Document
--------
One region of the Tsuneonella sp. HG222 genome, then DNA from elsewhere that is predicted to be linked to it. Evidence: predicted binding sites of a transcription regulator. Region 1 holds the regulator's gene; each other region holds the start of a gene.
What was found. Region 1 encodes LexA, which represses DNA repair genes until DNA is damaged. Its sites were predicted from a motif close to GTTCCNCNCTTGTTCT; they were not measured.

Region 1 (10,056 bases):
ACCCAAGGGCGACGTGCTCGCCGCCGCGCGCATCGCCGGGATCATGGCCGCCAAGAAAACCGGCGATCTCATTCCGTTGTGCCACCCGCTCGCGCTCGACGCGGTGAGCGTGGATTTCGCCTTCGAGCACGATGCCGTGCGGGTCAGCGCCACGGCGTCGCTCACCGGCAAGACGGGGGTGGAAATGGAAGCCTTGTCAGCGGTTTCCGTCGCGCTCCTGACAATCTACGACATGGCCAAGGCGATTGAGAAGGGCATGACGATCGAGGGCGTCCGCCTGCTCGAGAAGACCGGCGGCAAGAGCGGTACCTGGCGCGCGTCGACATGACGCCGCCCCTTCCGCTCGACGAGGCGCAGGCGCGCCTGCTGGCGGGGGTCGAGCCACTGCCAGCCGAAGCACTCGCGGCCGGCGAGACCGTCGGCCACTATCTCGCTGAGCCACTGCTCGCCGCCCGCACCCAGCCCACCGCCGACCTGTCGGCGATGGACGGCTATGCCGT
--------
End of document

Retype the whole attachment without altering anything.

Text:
One region of the Tsuneonella sp. HG222 genome, then DNA from elsewhere that is predicted to be linked to it. Evidence: predicted binding sites of a transcription regulator. Region 1 holds the regulator's gene; each other region holds the start of a gene.
What was found. Region 1 encodes LexA, which represses DNA repair genes until DNA is damaged. Its sites were predicted from a motif close to GTTCCNCNCTTGTTCT; they were not measured.

Region 1 (10,056 bases):
ACCCAAGGGCGACGTGCTCGCCGCCGCGCGCATCGCCGGGATCATGGCCGCCAAGAAAACCGGCGATCTCATTCCGTTGTGCCACCCGCTCGCGCTCGACGCGGTGAGCGTGGATTTCGCCTTCGAGCACGATGCCGTGCGGGTCAGCGCCACGGCGTCGCTCACCGGCAAGACGGGGGTGGAAATGGAAGCCTTGTCAGCGGTTTCCGTCGCGCTCCTGACAATCTACGACATGGCCAAGGCGATTGAGAAGGGCATGACGATCGAGGGCGTCCGCCTGCTCGAGAAGACCGGCGGCAAGAGCGGTACCTGGCGCGCGTCGACATGACGCCGCCCCTTCCGCTCGACGAGGCGCAGGCGCGCCTGCTGGCGGGGGTCGAGCCACTGCCAGCCGAAGCACTCGCGGCCGGCGAGACCGTCGGCCACTATCTCGCTGAGCCACTGCTCGCCGCCCGCACCCAGCCCACCGCCGACCTGTCGGCGATGGACGGCTATGCCGT